Panel Approves Move to Protect Rural Post Offices

By: From 13 News, Posted by Ralph Hipp
By: From 13 News, Posted by Ralph Hipp
The bill, co-written by Senator Jerry Moran, will stop closure of post offices while Postal Service determines standards of service.

FILE - In this April 15, 2008 file photo, a woman drops her federal tax return in the mail slot at a post office in Palo Alto, Calif. With the federal deficit topping a record $1 trillion in July, 2009, and rapidly on its way to doubling by this fall, the government desperately needs to squeeze out every tax dollar it can find. That could translate into more audits or at least a letter from the IRS politely asking you to refigure your taxes. (AP Photo/Paul Sakuma, file)

WASHINGTON, D.C. – An amendment to the 21st Century Postal Service Act of 2011 authored by U.S. Senator Jerry Moran that would require the U.S. Postal Service (USPS) to set minimum standards of service and consider alternatives to closure prior to closing any post office, was adopted today by the Senate Homeland Security and Governmental Affairs Committee.

The amendment would stop the closure of any post office under consideration for closure, including those in Kansas, until the standards of service are finalized. The 21st Century Postal Service Act of 2011 was voted out of committee today and will now move to the full Senate for consideration.

“Across Kansas and America, communities are asking ‘what do we have to do to save our post office?’ But there is no answer. My amendment helps provide an answer by requiring the Postal Service to develop standards of service that must be considered as post office feasibility studies are conducted – while also preventing the closure of any post offices until those standards are in place and are considered in each case.”

The Postal Service will have six months to set these standards, and the final list must be approved by the Postal Regulatory Commission (PRC). The amendment requires the Postal Service to include the following criteria in their standards of service:

Geography, including distance to other postal services and maximum time a customer should be expected to travel;

Population, including density and age demographics; and

A requirement to serve remote areas, as well as communities with transportation challenges such as inclement weather or natural geographic obstacles.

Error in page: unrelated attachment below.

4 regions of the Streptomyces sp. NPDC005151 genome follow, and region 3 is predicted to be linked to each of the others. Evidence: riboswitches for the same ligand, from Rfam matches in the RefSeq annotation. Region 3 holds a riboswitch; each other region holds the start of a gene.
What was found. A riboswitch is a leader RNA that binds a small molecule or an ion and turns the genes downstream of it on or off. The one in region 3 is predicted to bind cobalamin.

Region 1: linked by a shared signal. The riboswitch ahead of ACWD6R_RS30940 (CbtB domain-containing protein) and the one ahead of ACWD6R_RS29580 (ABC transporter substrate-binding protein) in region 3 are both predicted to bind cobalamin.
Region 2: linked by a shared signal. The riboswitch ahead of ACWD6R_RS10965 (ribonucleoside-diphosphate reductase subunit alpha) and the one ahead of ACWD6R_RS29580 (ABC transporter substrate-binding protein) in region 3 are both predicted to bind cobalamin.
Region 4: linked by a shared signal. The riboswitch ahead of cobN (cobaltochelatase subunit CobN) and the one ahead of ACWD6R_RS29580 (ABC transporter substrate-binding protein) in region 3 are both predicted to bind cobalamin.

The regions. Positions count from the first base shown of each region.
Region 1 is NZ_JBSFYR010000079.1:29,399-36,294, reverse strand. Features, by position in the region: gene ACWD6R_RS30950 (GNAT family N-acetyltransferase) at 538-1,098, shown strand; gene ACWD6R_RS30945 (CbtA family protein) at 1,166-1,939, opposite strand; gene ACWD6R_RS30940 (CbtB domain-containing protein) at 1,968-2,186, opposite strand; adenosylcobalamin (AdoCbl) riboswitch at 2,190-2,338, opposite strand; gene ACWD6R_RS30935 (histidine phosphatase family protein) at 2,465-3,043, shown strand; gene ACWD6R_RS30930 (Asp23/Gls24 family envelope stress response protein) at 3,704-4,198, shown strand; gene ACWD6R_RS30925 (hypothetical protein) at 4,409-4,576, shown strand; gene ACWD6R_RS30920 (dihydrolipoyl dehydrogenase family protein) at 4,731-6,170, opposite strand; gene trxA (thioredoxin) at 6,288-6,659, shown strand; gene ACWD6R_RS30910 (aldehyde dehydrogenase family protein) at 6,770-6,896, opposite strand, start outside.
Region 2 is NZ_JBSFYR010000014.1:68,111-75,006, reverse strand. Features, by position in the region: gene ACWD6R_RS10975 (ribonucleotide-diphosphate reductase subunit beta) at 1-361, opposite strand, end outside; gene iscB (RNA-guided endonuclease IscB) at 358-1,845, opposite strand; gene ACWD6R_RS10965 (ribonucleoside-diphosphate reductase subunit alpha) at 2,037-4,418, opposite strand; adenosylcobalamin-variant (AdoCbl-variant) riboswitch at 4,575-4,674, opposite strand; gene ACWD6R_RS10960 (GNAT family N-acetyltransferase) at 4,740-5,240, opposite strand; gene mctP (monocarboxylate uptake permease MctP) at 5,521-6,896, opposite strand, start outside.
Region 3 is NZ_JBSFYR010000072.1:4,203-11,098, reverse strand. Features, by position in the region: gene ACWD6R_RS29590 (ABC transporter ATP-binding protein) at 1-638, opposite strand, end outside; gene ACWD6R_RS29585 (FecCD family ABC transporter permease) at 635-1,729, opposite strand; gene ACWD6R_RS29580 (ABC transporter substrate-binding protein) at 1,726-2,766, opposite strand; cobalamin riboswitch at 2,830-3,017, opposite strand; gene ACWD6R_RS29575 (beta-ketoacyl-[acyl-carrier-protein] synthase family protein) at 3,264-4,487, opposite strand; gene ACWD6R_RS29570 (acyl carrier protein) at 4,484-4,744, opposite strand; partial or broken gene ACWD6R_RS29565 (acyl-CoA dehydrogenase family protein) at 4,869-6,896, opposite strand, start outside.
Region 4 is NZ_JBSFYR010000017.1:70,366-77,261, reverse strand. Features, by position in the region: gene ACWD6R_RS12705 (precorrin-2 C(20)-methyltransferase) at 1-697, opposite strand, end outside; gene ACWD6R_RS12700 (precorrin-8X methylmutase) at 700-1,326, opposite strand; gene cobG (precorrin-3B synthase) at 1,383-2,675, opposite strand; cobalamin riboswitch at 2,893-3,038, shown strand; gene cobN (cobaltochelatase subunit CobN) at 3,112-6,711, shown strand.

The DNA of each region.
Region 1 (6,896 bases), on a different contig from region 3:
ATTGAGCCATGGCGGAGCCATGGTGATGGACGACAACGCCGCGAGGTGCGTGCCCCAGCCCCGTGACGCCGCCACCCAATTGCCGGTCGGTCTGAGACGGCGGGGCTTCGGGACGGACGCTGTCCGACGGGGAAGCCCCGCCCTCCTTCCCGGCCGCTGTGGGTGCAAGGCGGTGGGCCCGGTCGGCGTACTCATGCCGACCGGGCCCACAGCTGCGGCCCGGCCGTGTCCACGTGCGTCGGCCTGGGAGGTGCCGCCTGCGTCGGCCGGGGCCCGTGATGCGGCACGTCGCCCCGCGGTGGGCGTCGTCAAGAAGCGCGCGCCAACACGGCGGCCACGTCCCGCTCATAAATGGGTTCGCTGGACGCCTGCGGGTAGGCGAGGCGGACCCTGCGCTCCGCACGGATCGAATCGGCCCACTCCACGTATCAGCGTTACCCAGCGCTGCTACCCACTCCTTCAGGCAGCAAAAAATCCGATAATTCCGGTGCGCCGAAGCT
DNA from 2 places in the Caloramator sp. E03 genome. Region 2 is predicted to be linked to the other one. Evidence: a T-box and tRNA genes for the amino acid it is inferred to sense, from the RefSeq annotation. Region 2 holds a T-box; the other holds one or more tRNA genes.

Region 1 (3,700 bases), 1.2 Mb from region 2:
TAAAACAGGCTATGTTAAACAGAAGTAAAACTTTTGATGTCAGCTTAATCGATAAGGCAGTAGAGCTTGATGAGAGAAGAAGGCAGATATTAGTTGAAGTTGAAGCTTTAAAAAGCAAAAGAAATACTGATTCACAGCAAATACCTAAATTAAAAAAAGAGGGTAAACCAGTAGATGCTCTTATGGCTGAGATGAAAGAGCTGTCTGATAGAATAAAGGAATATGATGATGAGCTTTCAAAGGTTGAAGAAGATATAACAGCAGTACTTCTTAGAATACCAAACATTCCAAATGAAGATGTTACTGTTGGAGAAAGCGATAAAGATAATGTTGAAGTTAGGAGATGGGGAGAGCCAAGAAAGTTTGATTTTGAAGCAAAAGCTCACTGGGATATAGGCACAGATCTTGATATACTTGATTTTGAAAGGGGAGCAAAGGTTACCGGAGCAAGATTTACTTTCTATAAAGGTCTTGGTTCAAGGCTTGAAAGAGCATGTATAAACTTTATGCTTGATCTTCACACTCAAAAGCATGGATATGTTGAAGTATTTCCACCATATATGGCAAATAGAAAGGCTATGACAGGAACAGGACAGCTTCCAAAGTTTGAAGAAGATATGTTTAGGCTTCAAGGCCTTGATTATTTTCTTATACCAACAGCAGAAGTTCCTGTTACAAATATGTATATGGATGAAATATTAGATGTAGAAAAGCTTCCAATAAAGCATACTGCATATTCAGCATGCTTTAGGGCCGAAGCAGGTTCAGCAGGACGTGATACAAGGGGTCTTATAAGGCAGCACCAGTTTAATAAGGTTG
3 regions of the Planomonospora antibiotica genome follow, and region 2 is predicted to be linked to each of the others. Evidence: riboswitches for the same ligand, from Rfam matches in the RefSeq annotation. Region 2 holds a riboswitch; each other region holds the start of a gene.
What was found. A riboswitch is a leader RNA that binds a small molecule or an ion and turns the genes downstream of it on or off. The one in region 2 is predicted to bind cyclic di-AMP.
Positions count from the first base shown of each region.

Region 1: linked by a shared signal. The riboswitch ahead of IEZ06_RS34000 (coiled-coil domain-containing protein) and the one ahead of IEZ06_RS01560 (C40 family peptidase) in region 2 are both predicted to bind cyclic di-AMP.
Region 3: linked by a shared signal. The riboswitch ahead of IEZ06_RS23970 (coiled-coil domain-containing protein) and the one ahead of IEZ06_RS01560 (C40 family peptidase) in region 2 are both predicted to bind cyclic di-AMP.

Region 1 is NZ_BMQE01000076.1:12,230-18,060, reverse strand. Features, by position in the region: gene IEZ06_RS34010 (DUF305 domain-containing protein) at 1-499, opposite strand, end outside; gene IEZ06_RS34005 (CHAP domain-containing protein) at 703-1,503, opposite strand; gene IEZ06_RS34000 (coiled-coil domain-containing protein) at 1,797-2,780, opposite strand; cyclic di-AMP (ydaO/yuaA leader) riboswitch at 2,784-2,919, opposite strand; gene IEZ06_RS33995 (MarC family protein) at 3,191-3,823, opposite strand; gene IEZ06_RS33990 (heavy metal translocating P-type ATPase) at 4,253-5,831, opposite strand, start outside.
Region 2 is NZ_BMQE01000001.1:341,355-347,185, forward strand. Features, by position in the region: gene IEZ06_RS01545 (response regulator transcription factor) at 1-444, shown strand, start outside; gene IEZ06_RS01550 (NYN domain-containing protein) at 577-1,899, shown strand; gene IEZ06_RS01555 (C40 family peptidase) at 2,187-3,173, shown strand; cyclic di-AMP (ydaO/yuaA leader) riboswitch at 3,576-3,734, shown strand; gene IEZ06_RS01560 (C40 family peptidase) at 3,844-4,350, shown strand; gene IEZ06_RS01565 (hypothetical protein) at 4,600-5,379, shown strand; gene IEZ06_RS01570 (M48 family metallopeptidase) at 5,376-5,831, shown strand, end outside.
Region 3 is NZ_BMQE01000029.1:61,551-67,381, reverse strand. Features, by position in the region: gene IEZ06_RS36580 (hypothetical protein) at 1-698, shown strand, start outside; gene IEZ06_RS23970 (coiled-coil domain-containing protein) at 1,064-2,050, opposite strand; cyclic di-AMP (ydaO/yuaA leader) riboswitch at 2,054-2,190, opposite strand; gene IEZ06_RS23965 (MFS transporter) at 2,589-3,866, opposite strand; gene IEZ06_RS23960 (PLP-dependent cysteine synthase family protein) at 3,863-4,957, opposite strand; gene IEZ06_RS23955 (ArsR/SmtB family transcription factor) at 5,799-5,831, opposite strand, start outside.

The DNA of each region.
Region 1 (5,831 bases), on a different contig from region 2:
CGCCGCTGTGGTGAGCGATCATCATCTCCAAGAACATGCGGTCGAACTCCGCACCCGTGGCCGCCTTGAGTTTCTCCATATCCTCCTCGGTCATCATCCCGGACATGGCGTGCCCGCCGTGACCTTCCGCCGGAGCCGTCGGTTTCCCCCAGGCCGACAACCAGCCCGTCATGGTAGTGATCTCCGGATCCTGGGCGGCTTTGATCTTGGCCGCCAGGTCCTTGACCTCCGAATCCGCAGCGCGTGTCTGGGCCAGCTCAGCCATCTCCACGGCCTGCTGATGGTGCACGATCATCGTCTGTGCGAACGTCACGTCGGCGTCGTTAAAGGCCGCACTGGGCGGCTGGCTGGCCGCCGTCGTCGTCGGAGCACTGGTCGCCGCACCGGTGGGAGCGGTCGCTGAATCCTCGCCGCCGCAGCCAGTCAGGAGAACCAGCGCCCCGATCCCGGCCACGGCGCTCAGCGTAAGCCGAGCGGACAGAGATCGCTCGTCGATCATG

Additionally, the Moran amendment requires the US Postal Service to consider alternatives to closure prior to closing any post office, such as reducing the number of hours the post office is open or contracting to provide retail postal services in an alternative establishment such as the local hardware or grocery store.

The amendment also strengthens a community’s ability to appeal to the PRC if the community is still marked for closure after the standards of service are in place and the community members believe the closure decision was reached in error. Finally, the amendment requires the USPS to ensure citizens within the service area of a post office that was closed in the year prior to enactment of the 21st Century Postal Service Act of 2011 can access retail postal services in an alternative establishment such as the local grocery store.

"I am committed to making certain rural America is not forgotten,” Sen. Moran continued. “Because of local post offices, many small businesses can still keep their doors open in rural Kansas. And, for many senior citizens who no longer have the ability to drive long distances, it is the local post office that gives them a personal and business connection to the rest of the world.”

The PRC has found that maintaining rural post offices only amounts to 0.7 percent of the Postal Service’s budget. Therefore, reducing service to rural communities and senior citizens will have little benefit to the USPS’ bottom line.


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